3

The handles on my pots loosen over time and I have to occasionally tighten the screw that attaches them.

Is there any reason why I can't or shouldn't use Loctite (screw locking compound) on them to secure them?

And if that's the case, why not send them from the factor pre-Loctited?

  • The bigger question here might be why some manufacturers use screw-on handles rather than welded handles or some other non-hardware method. An indicator of low cost cookware? To me it does not make sense, since the screws either come loose or rust to the point where you cannot tighten them. – user3169 Oct 8 '16 at 5:26
  • These are Fissler pots, so not cheap. :-( – RoboKaren Oct 8 '16 at 5:39
  • 1
    Just my guess at a possibility, maybe it is wrong. From an assembly point of view, using hardware would be easier with lower equipment costs. I am not sure if Loctite would be sturdy enough under the operating conditions of cookware. My problem has been with screw rusting, as water gets into the exposed surfaces. Loctite would not help this. – user3169 Oct 8 '16 at 5:50
  • 1
    @user3169 : it could also be seen as a sign of longer-term durability, if it meant you could change/replace handles over the long term, rather than have to dispose of the whole pot or pan. – Joe Oct 4 at 14:32
  • 1
    I've seen chefs screw off the handles of pans in order to finish the dish in the oven. I think some pans are designed for the handle to easily screw on/off. – aris Oct 5 at 3:29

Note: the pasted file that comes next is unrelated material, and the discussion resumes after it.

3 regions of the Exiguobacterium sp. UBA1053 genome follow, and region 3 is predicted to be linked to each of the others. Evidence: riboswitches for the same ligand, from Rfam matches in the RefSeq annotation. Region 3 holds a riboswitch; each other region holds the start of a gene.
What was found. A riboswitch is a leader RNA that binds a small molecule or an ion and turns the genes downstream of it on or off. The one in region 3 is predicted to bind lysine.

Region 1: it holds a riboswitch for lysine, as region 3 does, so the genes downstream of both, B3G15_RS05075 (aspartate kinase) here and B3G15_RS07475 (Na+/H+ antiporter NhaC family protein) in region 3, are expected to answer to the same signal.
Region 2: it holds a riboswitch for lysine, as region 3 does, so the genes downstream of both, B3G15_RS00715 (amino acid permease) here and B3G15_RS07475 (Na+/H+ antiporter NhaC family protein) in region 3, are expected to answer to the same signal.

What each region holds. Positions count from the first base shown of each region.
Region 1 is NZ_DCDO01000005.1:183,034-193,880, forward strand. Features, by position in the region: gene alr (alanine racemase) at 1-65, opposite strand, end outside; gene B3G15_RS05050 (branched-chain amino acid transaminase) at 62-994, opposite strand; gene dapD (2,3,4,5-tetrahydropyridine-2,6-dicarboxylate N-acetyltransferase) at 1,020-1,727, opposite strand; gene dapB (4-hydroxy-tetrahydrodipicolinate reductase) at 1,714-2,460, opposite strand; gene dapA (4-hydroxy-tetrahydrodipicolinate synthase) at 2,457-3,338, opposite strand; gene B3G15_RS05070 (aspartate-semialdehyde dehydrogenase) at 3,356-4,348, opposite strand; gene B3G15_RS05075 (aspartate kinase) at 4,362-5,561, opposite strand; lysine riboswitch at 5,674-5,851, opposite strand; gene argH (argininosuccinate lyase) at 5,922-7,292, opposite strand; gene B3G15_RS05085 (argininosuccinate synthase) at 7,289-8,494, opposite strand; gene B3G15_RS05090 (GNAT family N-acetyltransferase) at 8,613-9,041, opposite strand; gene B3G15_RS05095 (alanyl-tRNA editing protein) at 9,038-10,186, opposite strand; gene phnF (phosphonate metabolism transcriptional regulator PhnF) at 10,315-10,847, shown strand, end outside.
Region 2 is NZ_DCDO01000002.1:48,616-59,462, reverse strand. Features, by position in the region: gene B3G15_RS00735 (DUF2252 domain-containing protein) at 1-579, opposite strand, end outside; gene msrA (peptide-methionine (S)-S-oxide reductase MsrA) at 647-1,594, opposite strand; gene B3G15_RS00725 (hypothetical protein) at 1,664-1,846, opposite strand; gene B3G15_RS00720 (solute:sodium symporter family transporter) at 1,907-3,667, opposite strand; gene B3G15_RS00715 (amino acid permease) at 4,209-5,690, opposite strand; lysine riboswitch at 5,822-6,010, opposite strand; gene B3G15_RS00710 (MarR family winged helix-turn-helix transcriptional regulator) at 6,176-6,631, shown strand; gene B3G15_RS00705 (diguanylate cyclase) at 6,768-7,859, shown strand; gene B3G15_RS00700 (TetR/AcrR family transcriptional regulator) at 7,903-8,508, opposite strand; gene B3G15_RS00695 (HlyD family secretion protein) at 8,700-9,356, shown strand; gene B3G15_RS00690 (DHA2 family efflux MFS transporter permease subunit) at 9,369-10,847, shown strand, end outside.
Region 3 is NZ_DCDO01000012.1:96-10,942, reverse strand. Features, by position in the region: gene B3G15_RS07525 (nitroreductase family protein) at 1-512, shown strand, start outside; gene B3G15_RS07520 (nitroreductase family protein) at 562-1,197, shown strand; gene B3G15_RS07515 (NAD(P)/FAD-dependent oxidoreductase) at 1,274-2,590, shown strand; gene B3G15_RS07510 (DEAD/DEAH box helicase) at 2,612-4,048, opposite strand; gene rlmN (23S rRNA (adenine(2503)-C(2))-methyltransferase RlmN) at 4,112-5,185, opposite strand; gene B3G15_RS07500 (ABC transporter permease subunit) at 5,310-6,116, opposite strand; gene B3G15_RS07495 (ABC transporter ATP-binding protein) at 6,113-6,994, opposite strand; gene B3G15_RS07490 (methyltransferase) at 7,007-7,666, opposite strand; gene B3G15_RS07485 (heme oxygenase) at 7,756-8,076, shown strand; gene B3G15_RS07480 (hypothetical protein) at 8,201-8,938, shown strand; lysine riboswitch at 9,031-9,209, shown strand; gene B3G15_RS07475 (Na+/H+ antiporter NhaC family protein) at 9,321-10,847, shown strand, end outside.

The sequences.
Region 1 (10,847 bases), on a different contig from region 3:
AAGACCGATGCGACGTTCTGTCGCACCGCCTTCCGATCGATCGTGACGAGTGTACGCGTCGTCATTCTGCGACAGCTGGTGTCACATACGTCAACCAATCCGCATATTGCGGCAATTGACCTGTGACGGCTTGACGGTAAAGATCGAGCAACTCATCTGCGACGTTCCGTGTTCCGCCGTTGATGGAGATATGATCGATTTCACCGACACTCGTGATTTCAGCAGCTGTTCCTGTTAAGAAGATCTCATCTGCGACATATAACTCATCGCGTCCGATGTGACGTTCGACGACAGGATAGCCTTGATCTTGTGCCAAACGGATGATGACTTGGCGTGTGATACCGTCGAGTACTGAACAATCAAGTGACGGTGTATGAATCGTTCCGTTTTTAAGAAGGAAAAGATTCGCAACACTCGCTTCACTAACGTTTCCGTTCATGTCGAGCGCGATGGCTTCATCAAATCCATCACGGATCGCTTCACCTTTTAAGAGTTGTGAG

8

You could use Loctite 2046 which is food safe. They list deep fryers as a possible application, so it should also work on a cooking pot.

3

For anyone coming to this old thread via a search: I haven't tried this, but it might be worth trying a compression washer. I'm not very hopeful, not on technical grounds but because if that worked, the manufacturers would surely do it; repeated heating and cooling are a sure-fire way to loosen things. There are several different types of compression washer (see Wikipedia Washer(hardware), section Spring and locking washers); I don't know which would be best.

If trying Loctite I wouldn't be worried about food-grade types, it's well out of the way of food (unless the screw is actually inside the pan, which I've never seen).

1

If the handles in question are made of plastic, you would not be able to get the new ones if the old ones break off because screw held with loctite(red) doesn't come off easily.

Your Answer

By clicking “Post Your Answer”, you agree to our terms of service, privacy policy and cookie policy

Not the answer you're looking for? Browse other questions tagged or ask your own question.